Listen: London Grammar stream ‘Strong’, the leading single from their forthcoming debut album.

(Photo via

This evening (2nd July), the leading single from the forthcoming debut album from London indie pop trio London Grammar was premiered by Zane Lowe as the ‘Hottest Record in the World’ on his BBC Radio 1 show, and was later posted on the band’s Soundcloud page.

The song retains the emotive background of echo-laden guitars, and Hannah Reid’s deep, emotively hyperbolic vocals from the band’s Metal & Dust EP, which was released in February. Reid’s repetition of the same basic sentence structure, following along the lines of “excuse me for a while / while I’m wide-eyed and so damn caught in the middle”, with slight lyrical variation, which perfectly compliment the vocalist’s weighty, emotionally rich voice.

‘Strong’, however does fail to surpass the sublime emotional impact of ‘Wasting My Young Years’, in which Hannah Reid muses, in her soaring vocals “Baby / We are / We are / Baby I’m wasting my young years”.

London Grammar remind of whispers of Patti Smith, Florence + The Machine and Bat For Lashes, whilst retaining an individualism in their delivery of introspective, emotionally-charged music.

Listen to ‘Strong’, as well as tracks from Metal & Dust below via Soundcloud.


Watch: M O N E Y’s ballet-themed video to ‘Hold Me Forever’.

(Photo via We All Want Someone To Shout For)

At Midday today (1st July), debuted the music video to Manchester band M O N E Y’s single ‘Hold Me Forever’, which will also feature on their forthcoming album The Shadow of Heaven, released on the 26th August, via the Bella Union label. The video is also the directoral debut of Cillian Murphy (otherwise known as the bloke who played the Scarecrow in Christopher Nolan‘s Batman trilogy. He also played roles in The Wind that Shakes The Barley, Red Eye, and 28 Days Later). Talking of his directoral debut, Murphy stated:

“Hold me Forever knocked me out when I first heard it. It’s a sublime mix of beautiful melody and arresting emotion – but uniquely it is not a love song. I wanted to try and match the song with images that were both visually elegant and powerful. For some reason ballet dancers kept coming into my head. The strength, commitment and fluidity of movement of the dancers seemed somehow to cut wonderfully to the song.”

The song is undeniably beautiful, possessing an etherial quality due to the swirling combination of chimey guitars and synths, coupled with the strikingly uplifting and fluid lyrics of the band’s frontman, Jamie Lee. Thus, as Murphy pointed out, the fluidly of movement throughout the song undoubtedly matches the movement of dancers, making for a quite strikingly beautiful coupling.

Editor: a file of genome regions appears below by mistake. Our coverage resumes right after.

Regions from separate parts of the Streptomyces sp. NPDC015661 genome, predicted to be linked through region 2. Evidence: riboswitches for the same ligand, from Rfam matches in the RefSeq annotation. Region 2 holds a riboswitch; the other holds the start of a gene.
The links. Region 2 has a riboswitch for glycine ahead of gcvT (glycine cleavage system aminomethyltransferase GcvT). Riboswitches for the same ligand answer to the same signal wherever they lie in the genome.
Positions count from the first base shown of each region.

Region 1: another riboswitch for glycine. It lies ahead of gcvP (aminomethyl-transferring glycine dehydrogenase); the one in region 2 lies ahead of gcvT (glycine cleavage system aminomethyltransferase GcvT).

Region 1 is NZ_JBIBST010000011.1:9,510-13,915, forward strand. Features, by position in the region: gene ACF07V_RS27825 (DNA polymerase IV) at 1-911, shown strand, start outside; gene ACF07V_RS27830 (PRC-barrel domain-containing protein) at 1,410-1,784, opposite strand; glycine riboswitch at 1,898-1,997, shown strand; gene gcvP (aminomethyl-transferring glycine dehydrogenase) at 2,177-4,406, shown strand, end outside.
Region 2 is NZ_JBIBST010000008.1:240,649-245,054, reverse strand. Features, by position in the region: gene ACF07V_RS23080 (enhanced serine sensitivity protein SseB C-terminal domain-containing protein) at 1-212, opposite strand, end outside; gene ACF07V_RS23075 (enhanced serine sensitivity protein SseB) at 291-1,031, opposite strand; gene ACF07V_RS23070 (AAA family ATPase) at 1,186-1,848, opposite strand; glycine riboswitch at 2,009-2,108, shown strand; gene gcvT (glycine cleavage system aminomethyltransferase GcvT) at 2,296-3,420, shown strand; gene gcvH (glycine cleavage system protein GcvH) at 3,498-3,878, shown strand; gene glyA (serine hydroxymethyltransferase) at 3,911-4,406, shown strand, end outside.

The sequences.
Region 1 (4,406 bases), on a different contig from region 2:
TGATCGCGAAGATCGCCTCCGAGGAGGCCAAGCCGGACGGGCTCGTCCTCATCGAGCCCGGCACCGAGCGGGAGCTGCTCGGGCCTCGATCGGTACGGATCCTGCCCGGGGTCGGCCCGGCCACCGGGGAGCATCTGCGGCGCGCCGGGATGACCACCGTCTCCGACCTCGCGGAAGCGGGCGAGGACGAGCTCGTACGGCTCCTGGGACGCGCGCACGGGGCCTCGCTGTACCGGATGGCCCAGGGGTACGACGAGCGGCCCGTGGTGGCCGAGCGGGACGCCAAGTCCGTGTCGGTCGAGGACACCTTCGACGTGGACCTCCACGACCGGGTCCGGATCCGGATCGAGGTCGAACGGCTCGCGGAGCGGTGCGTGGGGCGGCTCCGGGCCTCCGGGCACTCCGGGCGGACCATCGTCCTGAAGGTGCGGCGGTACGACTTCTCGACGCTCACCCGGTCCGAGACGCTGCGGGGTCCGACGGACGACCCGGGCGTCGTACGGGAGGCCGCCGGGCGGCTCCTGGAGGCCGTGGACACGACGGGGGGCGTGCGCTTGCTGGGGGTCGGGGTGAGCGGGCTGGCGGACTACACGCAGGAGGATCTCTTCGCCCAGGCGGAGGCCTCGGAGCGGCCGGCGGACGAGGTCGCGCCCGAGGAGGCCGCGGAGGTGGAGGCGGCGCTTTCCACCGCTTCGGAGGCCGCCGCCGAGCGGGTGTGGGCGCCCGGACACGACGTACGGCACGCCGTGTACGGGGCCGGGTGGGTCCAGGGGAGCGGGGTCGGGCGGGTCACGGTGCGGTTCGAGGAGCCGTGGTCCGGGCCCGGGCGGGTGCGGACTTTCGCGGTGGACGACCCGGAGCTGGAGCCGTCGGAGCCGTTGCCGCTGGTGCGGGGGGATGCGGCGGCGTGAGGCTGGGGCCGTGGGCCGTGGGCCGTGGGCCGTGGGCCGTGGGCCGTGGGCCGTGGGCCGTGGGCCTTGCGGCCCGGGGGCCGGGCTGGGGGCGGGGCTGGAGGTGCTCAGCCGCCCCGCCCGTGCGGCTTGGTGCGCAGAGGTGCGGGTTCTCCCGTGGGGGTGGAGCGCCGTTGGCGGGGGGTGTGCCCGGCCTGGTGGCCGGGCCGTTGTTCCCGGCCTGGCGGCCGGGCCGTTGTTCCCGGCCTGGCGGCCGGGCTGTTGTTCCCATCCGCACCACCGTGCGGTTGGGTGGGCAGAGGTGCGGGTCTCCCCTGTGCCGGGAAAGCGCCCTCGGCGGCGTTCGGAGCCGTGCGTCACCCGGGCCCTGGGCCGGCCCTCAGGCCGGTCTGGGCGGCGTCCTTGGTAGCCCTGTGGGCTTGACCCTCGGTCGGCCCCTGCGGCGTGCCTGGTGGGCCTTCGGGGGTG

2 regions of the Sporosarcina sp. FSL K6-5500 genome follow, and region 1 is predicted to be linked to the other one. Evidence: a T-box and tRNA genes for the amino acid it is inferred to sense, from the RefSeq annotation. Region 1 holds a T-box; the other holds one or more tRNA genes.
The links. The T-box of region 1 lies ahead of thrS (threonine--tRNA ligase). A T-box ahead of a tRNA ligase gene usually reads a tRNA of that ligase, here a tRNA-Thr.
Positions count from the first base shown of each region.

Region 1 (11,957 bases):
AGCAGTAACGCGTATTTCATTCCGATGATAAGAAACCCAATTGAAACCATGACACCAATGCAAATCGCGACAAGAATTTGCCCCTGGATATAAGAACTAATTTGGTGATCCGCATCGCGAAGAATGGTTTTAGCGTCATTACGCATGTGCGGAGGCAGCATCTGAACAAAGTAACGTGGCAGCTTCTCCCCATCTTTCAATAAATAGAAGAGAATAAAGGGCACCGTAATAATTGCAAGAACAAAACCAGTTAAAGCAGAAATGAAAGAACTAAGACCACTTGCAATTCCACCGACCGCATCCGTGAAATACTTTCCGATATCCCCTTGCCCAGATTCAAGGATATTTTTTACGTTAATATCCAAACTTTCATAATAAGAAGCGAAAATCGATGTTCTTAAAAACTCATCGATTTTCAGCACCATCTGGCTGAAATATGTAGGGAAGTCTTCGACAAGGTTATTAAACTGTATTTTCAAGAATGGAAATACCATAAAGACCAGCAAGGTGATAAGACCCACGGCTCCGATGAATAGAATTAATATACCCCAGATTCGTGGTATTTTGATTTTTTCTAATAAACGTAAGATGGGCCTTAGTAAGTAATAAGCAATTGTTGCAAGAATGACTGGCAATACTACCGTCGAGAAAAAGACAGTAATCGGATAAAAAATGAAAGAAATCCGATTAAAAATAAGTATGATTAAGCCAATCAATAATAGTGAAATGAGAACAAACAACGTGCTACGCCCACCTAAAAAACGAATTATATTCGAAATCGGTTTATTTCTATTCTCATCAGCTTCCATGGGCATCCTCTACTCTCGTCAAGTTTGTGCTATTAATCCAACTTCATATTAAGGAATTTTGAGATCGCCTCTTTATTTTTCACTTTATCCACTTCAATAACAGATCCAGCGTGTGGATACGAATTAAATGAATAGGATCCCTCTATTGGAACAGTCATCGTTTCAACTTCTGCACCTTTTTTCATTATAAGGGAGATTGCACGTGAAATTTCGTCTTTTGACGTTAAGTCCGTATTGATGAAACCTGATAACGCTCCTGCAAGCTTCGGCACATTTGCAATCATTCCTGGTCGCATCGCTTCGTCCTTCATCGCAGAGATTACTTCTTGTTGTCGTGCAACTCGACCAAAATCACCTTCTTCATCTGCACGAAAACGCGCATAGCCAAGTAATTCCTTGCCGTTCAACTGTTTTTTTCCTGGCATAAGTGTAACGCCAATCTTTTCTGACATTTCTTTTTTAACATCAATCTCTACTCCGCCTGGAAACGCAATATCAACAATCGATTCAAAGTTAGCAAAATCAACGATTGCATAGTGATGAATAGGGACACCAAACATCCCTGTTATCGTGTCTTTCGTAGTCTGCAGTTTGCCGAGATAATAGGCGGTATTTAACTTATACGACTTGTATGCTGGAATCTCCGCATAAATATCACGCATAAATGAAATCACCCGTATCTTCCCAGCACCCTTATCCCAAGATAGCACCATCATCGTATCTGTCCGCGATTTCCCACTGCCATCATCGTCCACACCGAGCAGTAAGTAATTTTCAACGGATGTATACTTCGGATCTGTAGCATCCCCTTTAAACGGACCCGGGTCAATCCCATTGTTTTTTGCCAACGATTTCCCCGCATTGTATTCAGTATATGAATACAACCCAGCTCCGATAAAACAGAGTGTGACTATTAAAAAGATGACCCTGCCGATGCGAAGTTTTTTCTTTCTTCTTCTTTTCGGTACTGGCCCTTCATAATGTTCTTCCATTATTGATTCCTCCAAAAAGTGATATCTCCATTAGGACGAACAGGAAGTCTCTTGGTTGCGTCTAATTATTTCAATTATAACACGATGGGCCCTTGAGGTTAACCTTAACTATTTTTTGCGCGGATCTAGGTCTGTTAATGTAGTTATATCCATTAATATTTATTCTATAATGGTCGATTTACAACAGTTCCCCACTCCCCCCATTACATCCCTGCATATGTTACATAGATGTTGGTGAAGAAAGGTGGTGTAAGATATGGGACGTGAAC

The video was shot on location at The Old Vic Theatre in London, and features the talents of the English National Ballet.

N.B. – This video strikingly reminds me of Local Natives’ contribution to Pitchfork’s ‘City of Music’ series, which also utilises ballet dancers to express the movement of a song. Watch it below.

New Music: Deafheaven’s sophomore LP ‘Sunbather’.

(Photo via

‘Metal’ is a massively loaded word amongst the vast majority of music listeners. For the majority, it evokes images of Black Sabbath’s Ozzy Osborne biting the head of a bat off on stage, or the caricatures of metal bands not helped by the ridiculous costumes worn by the 2006 Eurovision winners Lordi, who look like they were a group of particularly committed Lord of the Rings fans who had got lost on the way to a convention, and found themselves on a stage in the middle of Athens.

Deafheaven, however, conform to none of these clichés. Musically or otherwise. Sunbather, the band’s sophomore LP, which was created after a concerted re-modelling of the band, with their bass, guitar and drummers all being replaced with new blood is a sublime effort. Sure, the album continues to feature the concerted heavily distorted guitar sounds that run throughout metal. However, it becomes clear on the opening track of Sunbather, ‘Dream House’ that Deafheaven are not a band that are content to exist comfortably within a single genre. Halfway through the track, the heavy guitars and uninterpretable vocals fade away, leaving a maze of shoegazey arpeggioing clean, echoey and reverb laden guitars. This tendency to drain the metal away continues throughout the album.

Admittedly, describing Deafheaven as ‘new music’ may be an egregious injustice to the band’s previous efforts – 2010’s Demo EP, and 2011’s Roads to Judea LP.